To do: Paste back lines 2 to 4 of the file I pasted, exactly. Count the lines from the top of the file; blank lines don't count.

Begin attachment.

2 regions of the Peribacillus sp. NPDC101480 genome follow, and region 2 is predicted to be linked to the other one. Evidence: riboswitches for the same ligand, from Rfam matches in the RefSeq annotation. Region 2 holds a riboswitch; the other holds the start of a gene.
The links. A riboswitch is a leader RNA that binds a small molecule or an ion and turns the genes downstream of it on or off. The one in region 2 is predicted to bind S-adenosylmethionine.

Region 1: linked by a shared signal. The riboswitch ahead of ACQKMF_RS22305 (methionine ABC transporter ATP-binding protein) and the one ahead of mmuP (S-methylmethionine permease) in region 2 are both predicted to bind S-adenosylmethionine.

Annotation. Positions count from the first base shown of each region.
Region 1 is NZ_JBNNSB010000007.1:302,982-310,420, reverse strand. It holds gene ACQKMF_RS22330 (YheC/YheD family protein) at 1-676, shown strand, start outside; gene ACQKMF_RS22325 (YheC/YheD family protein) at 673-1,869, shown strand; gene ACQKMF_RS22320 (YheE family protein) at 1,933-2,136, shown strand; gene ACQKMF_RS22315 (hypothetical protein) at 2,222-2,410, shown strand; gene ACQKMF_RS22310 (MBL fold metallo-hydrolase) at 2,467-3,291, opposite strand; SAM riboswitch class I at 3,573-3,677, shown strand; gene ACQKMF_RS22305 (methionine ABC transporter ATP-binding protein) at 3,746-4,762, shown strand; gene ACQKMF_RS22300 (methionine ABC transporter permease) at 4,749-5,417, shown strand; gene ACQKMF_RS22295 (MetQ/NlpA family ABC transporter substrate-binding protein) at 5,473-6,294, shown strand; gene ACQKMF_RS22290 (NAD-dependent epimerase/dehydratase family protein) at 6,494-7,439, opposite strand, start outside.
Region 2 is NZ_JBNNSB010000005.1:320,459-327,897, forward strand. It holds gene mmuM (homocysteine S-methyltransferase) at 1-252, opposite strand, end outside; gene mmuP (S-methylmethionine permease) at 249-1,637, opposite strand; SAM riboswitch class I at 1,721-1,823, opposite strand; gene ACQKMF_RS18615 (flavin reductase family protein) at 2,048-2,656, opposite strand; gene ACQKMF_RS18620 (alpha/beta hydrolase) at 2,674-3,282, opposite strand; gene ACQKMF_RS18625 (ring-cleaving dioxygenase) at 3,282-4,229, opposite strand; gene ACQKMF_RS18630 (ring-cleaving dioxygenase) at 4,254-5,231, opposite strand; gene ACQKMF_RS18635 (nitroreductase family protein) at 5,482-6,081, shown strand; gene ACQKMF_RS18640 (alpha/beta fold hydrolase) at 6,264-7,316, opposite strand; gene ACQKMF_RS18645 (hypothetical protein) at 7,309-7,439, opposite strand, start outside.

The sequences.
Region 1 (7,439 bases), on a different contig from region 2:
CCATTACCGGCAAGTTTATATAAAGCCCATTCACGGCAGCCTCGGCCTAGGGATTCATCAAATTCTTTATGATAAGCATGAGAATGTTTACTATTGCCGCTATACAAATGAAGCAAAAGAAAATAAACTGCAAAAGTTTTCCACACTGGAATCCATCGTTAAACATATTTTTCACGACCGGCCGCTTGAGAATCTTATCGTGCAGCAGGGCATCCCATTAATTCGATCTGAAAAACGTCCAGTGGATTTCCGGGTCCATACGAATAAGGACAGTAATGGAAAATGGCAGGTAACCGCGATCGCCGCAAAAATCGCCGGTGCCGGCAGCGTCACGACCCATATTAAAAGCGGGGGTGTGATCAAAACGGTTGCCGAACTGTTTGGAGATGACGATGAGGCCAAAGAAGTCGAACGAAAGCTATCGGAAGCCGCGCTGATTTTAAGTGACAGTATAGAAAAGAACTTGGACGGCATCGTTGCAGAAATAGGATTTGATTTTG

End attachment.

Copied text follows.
The links. A riboswitch is a leader RNA that binds a small molecule or an ion and turns the genes downstream of it on or off. The one in region 2 is predicted to bind S-adenosylmethionine.

Region 1: linked by a shared signal. The riboswitch ahead of ACQKMF_RS22305 (methionine ABC transporter ATP-binding protein) and the one ahead of mmuP (S-methylmethionine permease) in region 2 are both predicted to bind S-adenosylmethionine.

Annotation. Positions count from the first base shown of each region.